Pakistan is in the middle of a high-stakes juggling act.
On Saturday, the government released a top Islamist leader whose organization has been linked to a series of terrorist acts. Sunday, officials announced the arrest of three men involved in a plot to kill US diplomats.
This seeming contradiction underscores the difficulty facing Pakistan as it supports both the US in its war against terrorism and Islamists in the struggle for Kashmir's independence.
Maulana Masood Azhar, head of the terrorist organization Jaish-e Muhammad (Army of Muhammad), was released from house arrest by the Lahore High Court on Saturday. In a statement, the court said that the Pakistani government had not provided sufficient evidence to detain the Islamic cleric any further.
The freeing of Mr. Azhar - whose organization is blamed for a string of attacks in the Indian state of Kashmir and on India's Parliament last December, and is linked closely with Osama bin Laden's Al Qaeda terrorist network - follows the similar release of other militant leaders over the past month. Some experts worry that Pakistan's support for America's antiterrorism war is waning.
"There is US concern over this, definitely," says Dennis Kux, a former US diplomat to Pakistan and now a senior fellow at the Woodrow Wilson Center in Washington. "Here we're partners in the war against terrorism and they're letting all the terrorists out. Why they do it, I assume, is a combination of public pressure, but also their own policy goals. If you are fighting a proxy war against India, you need proxies to fight it, and that's who these people are."
Once called "an indispensable ally" in America's fight against Islamist terrorists, Pakistan has undergone substantial changes over the past year. The public mood, from the posh salons of Lahore to the mud-walled compounds of Pakistan's wild northwest frontier, has turned sharply against American policy, which they see as an attack on Muslims, not on terrorism. Islamist parties performed spectacularly well in the Oct. 10 elections, jumping from just two seats in previous elections to 57 seats in the 342-seat National assembly.
Balancing public opinion and its commitments to the US government could provide the first test of Pakistan's new government. Newly elected Prime Minister Zafarullah Jamali says that Pakistani support for US antiterrorism efforts would continue, even on Pakistani soil. But newly elected Islamist leaders of key border provinces vowed to halt future cooperation with the US.
Foreign Minister Khursheed Kasuri told reporters on Friday that he assured Secretary of State Colin Powell in a phone call that Pakistan "would fulfill all its commitments to the international community in the fight against terrorism."
Everything comes down to definition. Pakistan banned Azhar's group after Jaish and another militant group, Lashkar-e Tayyaba, were blamed for an attack on India's Parliament building that left 14 people dead. Some Pakistani police have also linked Jaish to the Jan. 23 kidnap-murder of Wall Street Journal reporter Daniel Pearl.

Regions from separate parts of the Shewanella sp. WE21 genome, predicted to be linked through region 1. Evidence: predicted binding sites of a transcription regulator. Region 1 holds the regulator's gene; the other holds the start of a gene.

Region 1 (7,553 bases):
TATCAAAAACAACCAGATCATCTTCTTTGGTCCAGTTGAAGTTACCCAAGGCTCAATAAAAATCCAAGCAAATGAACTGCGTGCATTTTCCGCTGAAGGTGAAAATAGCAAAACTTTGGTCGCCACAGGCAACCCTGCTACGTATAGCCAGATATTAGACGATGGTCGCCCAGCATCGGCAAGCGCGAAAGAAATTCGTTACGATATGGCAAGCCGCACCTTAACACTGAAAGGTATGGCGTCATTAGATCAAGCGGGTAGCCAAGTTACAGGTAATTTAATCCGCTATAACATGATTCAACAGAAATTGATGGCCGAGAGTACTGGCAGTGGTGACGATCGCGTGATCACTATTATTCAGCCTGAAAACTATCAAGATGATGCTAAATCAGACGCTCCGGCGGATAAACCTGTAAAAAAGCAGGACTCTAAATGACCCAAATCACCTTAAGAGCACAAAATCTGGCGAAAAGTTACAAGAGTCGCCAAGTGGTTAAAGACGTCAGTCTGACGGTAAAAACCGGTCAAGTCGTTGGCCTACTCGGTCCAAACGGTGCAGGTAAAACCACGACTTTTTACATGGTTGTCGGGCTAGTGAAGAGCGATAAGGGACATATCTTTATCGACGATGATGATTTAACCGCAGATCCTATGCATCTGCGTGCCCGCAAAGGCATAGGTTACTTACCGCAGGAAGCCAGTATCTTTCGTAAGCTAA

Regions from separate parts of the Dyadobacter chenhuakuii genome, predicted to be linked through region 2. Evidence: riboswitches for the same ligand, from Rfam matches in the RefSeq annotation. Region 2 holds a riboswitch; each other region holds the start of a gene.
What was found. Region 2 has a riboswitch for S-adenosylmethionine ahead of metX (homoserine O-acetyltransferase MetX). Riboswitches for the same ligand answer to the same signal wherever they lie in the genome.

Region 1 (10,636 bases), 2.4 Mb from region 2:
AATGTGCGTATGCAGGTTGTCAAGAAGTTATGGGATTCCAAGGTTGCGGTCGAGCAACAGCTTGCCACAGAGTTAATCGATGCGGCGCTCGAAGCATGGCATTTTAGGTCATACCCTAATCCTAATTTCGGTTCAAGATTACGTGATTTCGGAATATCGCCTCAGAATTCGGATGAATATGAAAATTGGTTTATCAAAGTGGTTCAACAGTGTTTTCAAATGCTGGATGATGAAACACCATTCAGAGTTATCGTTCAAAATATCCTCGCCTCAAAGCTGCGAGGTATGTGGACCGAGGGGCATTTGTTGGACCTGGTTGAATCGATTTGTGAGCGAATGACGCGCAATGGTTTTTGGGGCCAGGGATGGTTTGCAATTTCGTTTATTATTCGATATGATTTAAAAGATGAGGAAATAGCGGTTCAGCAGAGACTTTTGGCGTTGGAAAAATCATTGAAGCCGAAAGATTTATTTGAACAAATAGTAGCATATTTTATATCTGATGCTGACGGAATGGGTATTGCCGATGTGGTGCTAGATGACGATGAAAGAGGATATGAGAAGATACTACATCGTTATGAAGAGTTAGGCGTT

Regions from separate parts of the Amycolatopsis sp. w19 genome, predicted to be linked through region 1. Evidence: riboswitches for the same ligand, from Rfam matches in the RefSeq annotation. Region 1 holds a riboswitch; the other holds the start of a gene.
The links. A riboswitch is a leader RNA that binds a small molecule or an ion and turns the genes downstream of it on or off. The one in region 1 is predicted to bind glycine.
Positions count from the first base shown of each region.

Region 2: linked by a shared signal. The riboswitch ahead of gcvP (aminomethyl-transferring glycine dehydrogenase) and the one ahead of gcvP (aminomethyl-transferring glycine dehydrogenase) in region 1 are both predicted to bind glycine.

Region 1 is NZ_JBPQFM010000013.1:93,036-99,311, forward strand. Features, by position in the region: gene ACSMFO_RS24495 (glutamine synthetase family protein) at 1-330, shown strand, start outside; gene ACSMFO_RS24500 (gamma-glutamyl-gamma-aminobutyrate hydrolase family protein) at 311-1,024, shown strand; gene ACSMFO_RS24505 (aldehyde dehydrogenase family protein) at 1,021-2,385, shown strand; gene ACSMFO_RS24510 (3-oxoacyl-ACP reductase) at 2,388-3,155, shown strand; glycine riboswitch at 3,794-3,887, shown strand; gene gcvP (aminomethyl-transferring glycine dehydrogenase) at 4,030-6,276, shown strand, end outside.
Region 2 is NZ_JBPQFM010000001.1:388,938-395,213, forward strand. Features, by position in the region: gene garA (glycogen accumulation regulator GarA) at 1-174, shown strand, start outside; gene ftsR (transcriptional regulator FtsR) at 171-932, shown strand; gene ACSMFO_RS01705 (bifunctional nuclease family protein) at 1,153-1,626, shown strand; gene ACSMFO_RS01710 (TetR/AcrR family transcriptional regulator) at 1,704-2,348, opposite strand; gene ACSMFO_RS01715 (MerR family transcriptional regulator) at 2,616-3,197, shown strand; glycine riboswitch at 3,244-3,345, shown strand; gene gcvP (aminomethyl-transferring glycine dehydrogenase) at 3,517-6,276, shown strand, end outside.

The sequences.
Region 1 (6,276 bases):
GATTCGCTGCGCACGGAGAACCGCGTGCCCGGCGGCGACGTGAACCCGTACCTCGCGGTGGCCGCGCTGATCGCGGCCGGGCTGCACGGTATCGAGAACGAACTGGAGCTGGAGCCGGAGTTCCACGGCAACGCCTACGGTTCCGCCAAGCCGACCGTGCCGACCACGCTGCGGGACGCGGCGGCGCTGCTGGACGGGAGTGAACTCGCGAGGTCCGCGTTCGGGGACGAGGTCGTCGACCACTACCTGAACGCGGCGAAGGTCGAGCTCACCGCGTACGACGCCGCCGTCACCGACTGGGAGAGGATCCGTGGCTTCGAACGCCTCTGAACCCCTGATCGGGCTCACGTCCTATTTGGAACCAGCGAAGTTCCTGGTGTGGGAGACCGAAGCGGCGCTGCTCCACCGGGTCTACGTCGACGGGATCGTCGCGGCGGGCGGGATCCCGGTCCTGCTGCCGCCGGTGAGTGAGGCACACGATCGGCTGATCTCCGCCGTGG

But while banning Jaish and a handful of other groups, Pakistan continued to voice its "moral support" for Islamic "freedom fighters" in the 13-year insurgency in India's Muslim-majority state of Jammu and Kashmir.
Azhar is the third of several top Islamic militants freed over the past month. Hafez Saeed, the former head of Lashkar-e Tayyaba, was released in November for lack of evidence, and Azam Tariq, head of the banned violent sectarian group, Sipah-e Sahaba, was released after being elected to the National Assembly.
US officials have remained silent on the release of Islamic militants, but have pointed out that Pakistani support has been crucial in capturing top Al Qaeda members, including top bin Laden lieutenant Abu Zubaydah.
Just Sunday, officials announced the arrest of three men and the seizure of a Volkswagen filled with 22 pounds of explosives. The men, who were arrested Friday and Saturday in Karachi, allegedly planned to drive the vehicle into the car of a US diplomat. One of the suspects was linked to a suicide bombing at a Karachi hotel in May.
Indian officials have been critical about the release of militants. "This is not surprising, since it is well known that it is the Pakistani state and its agencies which have been involved in the building up of the terrorist structure, such as the Jaish-e Muhammad and the Lashkar-e Tayyaba," said Indian Foreign Ministry spokesman Navtej Sarna.
In Northwest Frontier Province, which borders Afghanistan and which has seen the majority of joint US-Pakistani raids in search of some 5,000 estimated Taliban and Al Qaeda fighters still on the loose, public support for hard-line Islamic groups has increased.
In the election campaign, Qazi Hussain Ahmed, leader of the Jamaat-e Islami and a partner in a coalition of Islamist parties that won a majority in Northwest Frontier Province vowed to remove any "foreign presence" from Pakistani soil.
Asked by reporters if he supported the war on terrorism, he replied: "War against terrorism, yes." Referring to continued US house-to-house searches in his province, he added: "American terrorism, no."